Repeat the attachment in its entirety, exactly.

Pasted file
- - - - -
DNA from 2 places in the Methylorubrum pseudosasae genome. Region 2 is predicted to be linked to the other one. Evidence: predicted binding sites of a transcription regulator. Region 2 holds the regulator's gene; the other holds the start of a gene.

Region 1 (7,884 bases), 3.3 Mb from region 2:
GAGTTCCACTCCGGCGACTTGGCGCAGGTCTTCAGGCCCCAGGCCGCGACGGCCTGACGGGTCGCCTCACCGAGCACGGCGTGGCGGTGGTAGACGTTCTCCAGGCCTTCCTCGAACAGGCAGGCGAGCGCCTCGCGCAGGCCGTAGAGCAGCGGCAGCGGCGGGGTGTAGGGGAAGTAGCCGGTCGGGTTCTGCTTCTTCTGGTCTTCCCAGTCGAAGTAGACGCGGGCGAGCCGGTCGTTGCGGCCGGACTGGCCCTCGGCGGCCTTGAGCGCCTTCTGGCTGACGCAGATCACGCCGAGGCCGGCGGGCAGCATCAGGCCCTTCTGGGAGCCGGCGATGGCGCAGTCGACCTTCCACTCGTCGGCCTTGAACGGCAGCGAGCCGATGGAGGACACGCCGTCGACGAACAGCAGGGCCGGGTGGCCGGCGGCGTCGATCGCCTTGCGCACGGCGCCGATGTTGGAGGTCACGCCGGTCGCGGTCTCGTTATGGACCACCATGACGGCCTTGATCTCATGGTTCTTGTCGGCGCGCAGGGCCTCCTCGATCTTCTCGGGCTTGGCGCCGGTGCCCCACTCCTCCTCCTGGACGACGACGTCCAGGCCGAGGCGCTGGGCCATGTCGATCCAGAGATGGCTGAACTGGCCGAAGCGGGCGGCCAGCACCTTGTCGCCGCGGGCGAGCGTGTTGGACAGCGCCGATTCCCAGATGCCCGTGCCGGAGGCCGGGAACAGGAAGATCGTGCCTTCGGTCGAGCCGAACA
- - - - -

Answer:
DNA from 2 places in the Methylorubrum pseudosasae genome. Region 2 is predicted to be linked to the other one. Evidence: predicted binding sites of a transcription regulator. Region 2 holds the regulator's gene; the other holds the start of a gene.

Region 1 (7,884 bases), 3.3 Mb from region 2:
GAGTTCCACTCCGGCGACTTGGCGCAGGTCTTCAGGCCCCAGGCCGCGACGGCCTGACGGGTCGCCTCACCGAGCACGGCGTGGCGGTGGTAGACGTTCTCCAGGCCTTCCTCGAACAGGCAGGCGAGCGCCTCGCGCAGGCCGTAGAGCAGCGGCAGCGGCGGGGTGTAGGGGAAGTAGCCGGTCGGGTTCTGCTTCTTCTGGTCTTCCCAGTCGAAGTAGACGCGGGCGAGCCGGTCGTTGCGGCCGGACTGGCCCTCGGCGGCCTTGAGCGCCTTCTGGCTGACGCAGATCACGCCGAGGCCGGCGGGCAGCATCAGGCCCTTCTGGGAGCCGGCGATGGCGCAGTCGACCTTCCACTCGTCGGCCTTGAACGGCAGCGAGCCGATGGAGGACACGCCGTCGACGAACAGCAGGGCCGGGTGGCCGGCGGCGTCGATCGCCTTGCGCACGGCGCCGATGTTGGAGGTCACGCCGGTCGCGGTCTCGTTATGGACCACCATGACGGCCTTGATCTCATGGTTCTTGTCGGCGCGCAGGGCCTCCTCGATCTTCTCGGGCTTGGCGCCGGTGCCCCACTCCTCCTCCTGGACGACGACGTCCAGGCCGAGGCGCTGGGCCATGTCGATCCAGAGATGGCTGAACTGGCCGAAGCGGGCGGCCAGCACCTTGTCGCCGCGGGCGAGCGTGTTGGACAGCGCCGATTCCCAGATGCCCGTGCCGGAGGCCGGGAACAGGAAGATCGTGCCTTCGGTCGAGCCGAACA